David Boles presently teaches English at Fordham University and American Sign Language at New York University. He is a freelance author and serves as the founder and publisher of GO INSIDE Magazine where 2.5 million readers a month discover the work of new and established writers. Boles is also president of United Stage, a worldwide consortium of twenty-five thousand international theater professionals and amateurs who vehemently believe playwrights should be allowed to direct the first productions of their plays. More information is available online at http://boles.com/ where events are frequently updated.

Marta Boswell is Poetry Editor of Missouri Review. Her work has recently appeared or is forthcoming in Connecticut Review, Poet Lore, Rattle, and Prairie Schooner.

Denise Brady is a letterpress printer and hand binder who publishes limited editions of contemporary poetry under her imprint, Bradypress. She directs the Nebraska Book Arts Center at University of Nebraska at Omaha and is typographic designer for two literary magazines, Nebraska Review and Curious Rooms.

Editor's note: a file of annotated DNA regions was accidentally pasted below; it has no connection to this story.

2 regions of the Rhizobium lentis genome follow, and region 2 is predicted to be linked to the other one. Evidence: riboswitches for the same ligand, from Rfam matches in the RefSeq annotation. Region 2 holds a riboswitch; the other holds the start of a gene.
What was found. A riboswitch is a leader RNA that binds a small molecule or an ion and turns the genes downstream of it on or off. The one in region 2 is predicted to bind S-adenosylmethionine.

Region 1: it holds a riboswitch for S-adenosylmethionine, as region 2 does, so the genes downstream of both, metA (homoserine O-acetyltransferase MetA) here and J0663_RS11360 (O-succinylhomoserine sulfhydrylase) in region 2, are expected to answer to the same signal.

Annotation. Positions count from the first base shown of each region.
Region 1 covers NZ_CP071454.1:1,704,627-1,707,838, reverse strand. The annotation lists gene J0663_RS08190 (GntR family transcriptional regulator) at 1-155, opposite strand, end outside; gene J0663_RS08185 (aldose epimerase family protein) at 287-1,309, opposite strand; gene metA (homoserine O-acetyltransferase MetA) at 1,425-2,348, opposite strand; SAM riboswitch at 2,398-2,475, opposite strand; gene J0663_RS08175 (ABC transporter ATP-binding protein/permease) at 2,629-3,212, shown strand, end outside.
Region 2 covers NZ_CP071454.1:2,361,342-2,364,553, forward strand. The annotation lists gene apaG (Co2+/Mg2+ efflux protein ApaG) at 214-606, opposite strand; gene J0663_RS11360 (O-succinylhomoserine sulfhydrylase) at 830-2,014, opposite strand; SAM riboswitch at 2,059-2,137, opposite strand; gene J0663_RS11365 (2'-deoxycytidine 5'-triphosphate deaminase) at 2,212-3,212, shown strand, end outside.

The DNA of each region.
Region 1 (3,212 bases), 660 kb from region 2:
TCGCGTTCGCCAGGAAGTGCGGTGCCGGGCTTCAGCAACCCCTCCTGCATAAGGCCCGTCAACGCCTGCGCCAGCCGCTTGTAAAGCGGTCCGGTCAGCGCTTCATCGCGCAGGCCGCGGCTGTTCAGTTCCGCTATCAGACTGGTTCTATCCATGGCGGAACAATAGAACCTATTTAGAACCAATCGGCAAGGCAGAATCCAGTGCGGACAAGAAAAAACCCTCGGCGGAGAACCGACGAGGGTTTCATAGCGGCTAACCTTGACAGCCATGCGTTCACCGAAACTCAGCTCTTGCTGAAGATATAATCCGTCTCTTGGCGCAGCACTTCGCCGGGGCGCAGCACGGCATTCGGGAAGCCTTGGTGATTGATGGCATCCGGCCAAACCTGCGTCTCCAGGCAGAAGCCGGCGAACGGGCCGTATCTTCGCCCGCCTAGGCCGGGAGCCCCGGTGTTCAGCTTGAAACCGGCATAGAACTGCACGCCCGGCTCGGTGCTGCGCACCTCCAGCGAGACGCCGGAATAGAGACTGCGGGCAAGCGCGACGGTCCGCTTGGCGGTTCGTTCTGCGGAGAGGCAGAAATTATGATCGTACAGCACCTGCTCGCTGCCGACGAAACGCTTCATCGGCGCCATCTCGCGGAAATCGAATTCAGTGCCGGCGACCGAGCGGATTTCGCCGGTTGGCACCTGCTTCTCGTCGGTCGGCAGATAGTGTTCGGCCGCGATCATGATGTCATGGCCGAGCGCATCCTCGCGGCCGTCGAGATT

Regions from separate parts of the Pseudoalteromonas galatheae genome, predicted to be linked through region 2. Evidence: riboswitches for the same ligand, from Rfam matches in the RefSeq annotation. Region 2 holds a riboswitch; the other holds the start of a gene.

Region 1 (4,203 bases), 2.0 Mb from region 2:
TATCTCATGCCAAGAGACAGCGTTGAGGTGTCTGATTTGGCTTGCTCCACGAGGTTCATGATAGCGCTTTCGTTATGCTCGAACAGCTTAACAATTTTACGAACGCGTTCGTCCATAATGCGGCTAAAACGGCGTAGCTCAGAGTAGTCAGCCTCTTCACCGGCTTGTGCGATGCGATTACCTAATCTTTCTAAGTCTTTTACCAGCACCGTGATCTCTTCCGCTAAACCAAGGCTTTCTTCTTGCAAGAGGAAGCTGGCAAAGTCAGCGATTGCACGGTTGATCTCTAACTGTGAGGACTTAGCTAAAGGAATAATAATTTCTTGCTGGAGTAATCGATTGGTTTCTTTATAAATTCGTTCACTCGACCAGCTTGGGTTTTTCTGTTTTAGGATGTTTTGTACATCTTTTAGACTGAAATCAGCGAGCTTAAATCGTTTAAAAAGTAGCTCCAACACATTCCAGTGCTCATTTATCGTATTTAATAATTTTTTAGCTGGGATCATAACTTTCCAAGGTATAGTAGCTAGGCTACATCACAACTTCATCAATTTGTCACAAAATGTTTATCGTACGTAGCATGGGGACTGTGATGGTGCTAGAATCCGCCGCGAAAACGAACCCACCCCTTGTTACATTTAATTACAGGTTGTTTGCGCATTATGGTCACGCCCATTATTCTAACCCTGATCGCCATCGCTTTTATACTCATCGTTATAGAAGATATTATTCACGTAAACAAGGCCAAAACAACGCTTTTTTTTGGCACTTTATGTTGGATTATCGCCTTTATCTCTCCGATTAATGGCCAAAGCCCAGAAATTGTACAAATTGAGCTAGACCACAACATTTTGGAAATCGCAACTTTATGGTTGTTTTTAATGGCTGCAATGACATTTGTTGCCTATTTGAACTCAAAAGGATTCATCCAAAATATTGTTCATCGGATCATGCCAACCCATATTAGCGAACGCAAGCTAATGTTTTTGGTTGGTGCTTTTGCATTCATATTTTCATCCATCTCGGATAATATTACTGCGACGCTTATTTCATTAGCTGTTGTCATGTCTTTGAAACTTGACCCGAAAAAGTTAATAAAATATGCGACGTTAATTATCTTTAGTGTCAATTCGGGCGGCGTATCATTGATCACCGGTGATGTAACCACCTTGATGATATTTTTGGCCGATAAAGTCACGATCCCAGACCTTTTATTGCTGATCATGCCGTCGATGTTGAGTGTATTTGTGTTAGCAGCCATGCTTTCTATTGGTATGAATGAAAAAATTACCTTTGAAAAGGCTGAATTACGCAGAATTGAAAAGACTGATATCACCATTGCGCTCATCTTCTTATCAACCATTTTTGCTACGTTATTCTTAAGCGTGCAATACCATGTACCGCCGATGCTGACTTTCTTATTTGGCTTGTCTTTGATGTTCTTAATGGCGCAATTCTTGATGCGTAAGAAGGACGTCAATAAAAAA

Robert Brooke is Professor of English at the University of Nebraska-Lincoln, where he directs the Nebraska Writing Project and edits the Studies in Writing and Rhetoric monograph series. His publications include over thirty articles and essays primarily on the teaching of writing, in addition to his books Writing and Sense of Self and Small Groups in Writing Workshops: Invitations to a Writer's Life. This year, he is completing another book, Place Conscious Writing: Writing Instruction for Community Involvement. For the past decade, he has used Prairie Schooner and other literary magazines regularly in classes that address writing, genre, reading, and the teaching of writing.

Janet Burroway is the author of plays, poetry, children's books, and seven novels, including The Buzzards, Raw Silk, Opening Nights, and Cutting Stone. Her collection of personal essays, Embalming Mom, has just been published by University of Iowa Press. Her text Writing Fiction, now in its fifth edition, is used in more than three hundred colleges and universities in the US, and a further text, Imaginative Writing, is due out next year. She is Robert O. Lawton Distinguished Professor at Florida State University in Tallahassee.